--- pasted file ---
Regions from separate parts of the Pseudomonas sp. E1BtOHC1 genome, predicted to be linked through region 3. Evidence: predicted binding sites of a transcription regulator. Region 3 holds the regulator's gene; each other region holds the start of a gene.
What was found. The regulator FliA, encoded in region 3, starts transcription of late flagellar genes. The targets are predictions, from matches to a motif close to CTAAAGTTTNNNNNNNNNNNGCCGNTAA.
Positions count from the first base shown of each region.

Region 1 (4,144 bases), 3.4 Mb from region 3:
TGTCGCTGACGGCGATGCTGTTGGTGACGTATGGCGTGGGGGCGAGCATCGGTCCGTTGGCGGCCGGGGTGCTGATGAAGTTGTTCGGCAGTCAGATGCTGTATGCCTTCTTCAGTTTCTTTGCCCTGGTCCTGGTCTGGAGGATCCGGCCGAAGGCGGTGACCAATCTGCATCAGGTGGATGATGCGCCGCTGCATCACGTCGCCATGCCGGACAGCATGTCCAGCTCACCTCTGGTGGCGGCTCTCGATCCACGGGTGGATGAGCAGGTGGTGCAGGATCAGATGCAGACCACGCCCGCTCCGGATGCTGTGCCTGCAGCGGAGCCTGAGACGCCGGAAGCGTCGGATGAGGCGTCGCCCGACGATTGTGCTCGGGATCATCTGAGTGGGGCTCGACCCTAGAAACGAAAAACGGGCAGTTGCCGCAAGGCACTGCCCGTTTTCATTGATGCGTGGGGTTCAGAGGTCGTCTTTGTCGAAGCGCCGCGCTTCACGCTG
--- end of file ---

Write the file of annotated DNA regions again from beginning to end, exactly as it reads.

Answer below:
Regions from separate parts of the Pseudomonas sp. E1BtOHC1 genome, predicted to be linked through region 3. Evidence: predicted binding sites of a transcription regulator. Region 3 holds the regulator's gene; each other region holds the start of a gene.
What was found. The regulator FliA, encoded in region 3, starts transcription of late flagellar genes. The targets are predictions, from matches to a motif close to CTAAAGTTTNNNNNNNNNNNGCCGNTAA.
Positions count from the first base shown of each region.

Region 1 (4,144 bases), 3.4 Mb from region 3:
TGTCGCTGACGGCGATGCTGTTGGTGACGTATGGCGTGGGGGCGAGCATCGGTCCGTTGGCGGCCGGGGTGCTGATGAAGTTGTTCGGCAGTCAGATGCTGTATGCCTTCTTCAGTTTCTTTGCCCTGGTCCTGGTCTGGAGGATCCGGCCGAAGGCGGTGACCAATCTGCATCAGGTGGATGATGCGCCGCTGCATCACGTCGCCATGCCGGACAGCATGTCCAGCTCACCTCTGGTGGCGGCTCTCGATCCACGGGTGGATGAGCAGGTGGTGCAGGATCAGATGCAGACCACGCCCGCTCCGGATGCTGTGCCTGCAGCGGAGCCTGAGACGCCGGAAGCGTCGGATGAGGCGTCGCCCGACGATTGTGCTCGGGATCATCTGAGTGGGGCTCGACCCTAGAAACGAAAAACGGGCAGTTGCCGCAAGGCACTGCCCGTTTTCATTGATGCGTGGGGTTCAGAGGTCGTCTTTGTCGAAGCGCCGCGCTTCACGCTG